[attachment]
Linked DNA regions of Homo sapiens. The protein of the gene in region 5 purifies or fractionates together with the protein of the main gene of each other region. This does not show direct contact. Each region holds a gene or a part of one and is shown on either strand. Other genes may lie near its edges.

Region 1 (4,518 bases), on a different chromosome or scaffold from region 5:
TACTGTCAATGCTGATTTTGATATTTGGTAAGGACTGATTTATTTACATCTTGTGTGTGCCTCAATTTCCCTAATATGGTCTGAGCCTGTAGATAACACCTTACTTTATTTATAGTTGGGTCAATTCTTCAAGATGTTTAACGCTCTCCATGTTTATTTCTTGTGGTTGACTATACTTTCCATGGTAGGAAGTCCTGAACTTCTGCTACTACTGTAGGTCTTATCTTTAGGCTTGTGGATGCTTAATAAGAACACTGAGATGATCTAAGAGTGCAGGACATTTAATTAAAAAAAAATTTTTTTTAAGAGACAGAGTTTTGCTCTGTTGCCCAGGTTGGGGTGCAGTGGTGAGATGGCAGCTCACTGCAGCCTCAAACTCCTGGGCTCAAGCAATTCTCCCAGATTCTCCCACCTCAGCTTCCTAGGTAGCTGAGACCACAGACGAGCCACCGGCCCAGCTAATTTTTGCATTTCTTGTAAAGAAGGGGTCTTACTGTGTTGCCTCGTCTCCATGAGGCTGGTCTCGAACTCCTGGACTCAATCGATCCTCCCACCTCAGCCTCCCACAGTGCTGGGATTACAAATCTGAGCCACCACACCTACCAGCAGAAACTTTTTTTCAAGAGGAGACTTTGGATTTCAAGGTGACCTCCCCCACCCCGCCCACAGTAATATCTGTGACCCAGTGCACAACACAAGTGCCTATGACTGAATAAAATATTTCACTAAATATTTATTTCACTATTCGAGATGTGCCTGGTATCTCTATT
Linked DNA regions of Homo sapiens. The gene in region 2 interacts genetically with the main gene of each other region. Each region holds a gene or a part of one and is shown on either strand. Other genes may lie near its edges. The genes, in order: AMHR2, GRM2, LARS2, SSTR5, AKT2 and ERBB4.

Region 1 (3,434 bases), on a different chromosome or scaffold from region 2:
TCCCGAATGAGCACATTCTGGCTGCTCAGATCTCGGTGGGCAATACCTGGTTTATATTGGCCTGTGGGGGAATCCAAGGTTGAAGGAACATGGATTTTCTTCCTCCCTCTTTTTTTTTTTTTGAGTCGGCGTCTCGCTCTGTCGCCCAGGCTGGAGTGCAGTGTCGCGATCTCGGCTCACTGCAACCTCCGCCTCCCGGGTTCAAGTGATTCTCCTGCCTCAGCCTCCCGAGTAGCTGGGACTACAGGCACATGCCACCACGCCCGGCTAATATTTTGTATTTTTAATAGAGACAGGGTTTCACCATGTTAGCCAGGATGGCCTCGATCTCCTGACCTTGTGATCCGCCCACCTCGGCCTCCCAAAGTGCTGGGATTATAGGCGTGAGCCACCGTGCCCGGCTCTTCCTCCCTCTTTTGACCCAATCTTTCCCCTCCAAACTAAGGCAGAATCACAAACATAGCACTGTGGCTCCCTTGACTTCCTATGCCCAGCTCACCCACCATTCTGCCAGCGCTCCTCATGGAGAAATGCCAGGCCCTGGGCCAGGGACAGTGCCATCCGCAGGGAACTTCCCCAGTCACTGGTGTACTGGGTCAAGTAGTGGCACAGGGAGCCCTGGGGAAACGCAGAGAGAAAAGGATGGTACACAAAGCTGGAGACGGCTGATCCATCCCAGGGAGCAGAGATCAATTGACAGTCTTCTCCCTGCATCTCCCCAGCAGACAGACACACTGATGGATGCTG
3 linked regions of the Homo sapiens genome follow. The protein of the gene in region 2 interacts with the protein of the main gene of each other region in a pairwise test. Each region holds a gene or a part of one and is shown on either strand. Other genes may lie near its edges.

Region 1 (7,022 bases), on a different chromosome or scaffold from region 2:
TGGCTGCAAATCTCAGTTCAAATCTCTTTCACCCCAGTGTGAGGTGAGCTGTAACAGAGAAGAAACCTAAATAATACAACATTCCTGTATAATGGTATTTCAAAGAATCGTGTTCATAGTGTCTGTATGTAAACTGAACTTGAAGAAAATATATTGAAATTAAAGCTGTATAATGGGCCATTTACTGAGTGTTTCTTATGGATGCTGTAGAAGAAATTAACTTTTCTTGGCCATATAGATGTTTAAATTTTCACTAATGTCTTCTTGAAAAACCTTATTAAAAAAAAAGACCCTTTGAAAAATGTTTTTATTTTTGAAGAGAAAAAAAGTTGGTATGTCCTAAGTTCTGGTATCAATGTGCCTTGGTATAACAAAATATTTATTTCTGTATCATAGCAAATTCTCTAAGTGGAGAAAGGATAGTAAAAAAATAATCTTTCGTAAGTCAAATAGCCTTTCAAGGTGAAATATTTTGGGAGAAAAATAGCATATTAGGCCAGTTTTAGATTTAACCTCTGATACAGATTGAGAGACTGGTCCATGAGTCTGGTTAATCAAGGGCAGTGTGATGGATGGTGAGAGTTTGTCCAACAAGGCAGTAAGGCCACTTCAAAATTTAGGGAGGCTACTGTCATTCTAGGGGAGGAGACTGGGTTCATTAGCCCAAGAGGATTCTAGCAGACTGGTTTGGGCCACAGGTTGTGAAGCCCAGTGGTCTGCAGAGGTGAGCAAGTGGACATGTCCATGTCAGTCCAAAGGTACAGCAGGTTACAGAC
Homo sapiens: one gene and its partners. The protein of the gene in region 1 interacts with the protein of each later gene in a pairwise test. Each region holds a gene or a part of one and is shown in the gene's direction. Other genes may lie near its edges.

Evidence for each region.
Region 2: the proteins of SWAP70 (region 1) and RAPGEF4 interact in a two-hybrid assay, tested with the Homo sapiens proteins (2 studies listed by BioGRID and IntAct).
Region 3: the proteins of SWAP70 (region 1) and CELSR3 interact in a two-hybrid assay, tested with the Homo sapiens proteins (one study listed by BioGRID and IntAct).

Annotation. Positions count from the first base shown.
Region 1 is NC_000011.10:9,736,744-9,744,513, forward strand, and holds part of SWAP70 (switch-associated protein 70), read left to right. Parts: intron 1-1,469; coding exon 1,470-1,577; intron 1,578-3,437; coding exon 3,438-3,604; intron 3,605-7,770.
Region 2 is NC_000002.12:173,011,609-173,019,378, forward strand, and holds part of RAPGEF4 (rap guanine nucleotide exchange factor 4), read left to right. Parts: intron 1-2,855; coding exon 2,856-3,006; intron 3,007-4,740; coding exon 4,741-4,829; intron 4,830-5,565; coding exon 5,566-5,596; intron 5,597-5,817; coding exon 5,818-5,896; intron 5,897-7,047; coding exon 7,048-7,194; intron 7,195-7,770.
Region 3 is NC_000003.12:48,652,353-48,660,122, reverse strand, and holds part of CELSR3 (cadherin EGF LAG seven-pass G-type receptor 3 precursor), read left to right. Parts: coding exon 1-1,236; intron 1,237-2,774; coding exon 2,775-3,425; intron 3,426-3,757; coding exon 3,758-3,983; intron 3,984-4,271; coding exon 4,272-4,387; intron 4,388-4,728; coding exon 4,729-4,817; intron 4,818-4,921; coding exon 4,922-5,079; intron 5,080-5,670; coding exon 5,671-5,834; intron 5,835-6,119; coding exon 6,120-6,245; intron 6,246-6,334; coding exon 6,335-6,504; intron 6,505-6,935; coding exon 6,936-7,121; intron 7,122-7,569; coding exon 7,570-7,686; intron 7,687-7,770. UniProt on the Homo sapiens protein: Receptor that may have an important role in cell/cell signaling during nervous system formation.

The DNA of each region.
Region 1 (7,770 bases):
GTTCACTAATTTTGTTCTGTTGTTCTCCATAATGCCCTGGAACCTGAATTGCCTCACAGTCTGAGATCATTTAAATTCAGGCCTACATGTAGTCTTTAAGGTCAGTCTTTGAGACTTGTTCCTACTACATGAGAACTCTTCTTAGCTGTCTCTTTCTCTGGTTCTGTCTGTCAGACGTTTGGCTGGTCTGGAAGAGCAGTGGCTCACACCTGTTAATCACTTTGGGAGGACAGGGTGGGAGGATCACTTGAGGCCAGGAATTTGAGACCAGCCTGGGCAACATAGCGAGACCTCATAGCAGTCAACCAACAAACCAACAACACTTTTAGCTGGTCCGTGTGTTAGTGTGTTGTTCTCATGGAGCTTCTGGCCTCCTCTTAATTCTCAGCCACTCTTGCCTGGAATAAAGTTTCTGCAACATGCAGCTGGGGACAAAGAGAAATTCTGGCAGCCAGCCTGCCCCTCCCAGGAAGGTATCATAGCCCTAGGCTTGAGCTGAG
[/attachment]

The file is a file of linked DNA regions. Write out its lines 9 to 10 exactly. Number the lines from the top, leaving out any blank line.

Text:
TGGCTGCAAATCTCAGTTCAAATCTCTTTCACCCCAGTGTGAGGTGAGCTGTAACAGAGAAGAAACCTAAATAATACAACATTCCTGTATAATGGTATTTCAAAGAATCGTGTTCATAGTGTCTGTATGTAAACTGAACTTGAAGAAAATATATTGAAATTAAAGCTGTATAATGGGCCATTTACTGAGTGTTTCTTATGGATGCTGTAGAAGAAATTAACTTTTCTTGGCCATATAGATGTTTAAATTTTCACTAATGTCTTCTTGAAAAACCTTATTAAAAAAAAAGACCCTTTGAAAAATGTTTTTATTTTTGAAGAGAAAAAAAGTTGGTATGTCCTAAGTTCTGGTATCAATGTGCCTTGGTATAACAAAATATTTATTTCTGTATCATAGCAAATTCTCTAAGTGGAGAAAGGATAGTAAAAAAATAATCTTTCGTAAGTCAAATAGCCTTTCAAGGTGAAATATTTTGGGAGAAAAATAGCATATTAGGCCAGTTTTAGATTTAACCTCTGATACAGATTGAGAGACTGGTCCATGAGTCTGGTTAATCAAGGGCAGTGTGATGGATGGTGAGAGTTTGTCCAACAAGGCAGTAAGGCCACTTCAAAATTTAGGGAGGCTACTGTCATTCTAGGGGAGGAGACTGGGTTCATTAGCCCAAGAGGATTCTAGCAGACTGGTTTGGGCCACAGGTTGTGAAGCCCAGTGGTCTGCAGAGGTGAGCAAGTGGACATGTCCATGTCAGTCCAAAGGTACAGCAGGTTACAGAC
Homo sapiens: one gene and its partners. The protein of the gene in region 1 interacts with the protein of each later gene in a pairwise test. Each region holds a gene or a part of one and is shown in the gene's direction. Other genes may lie near its edges.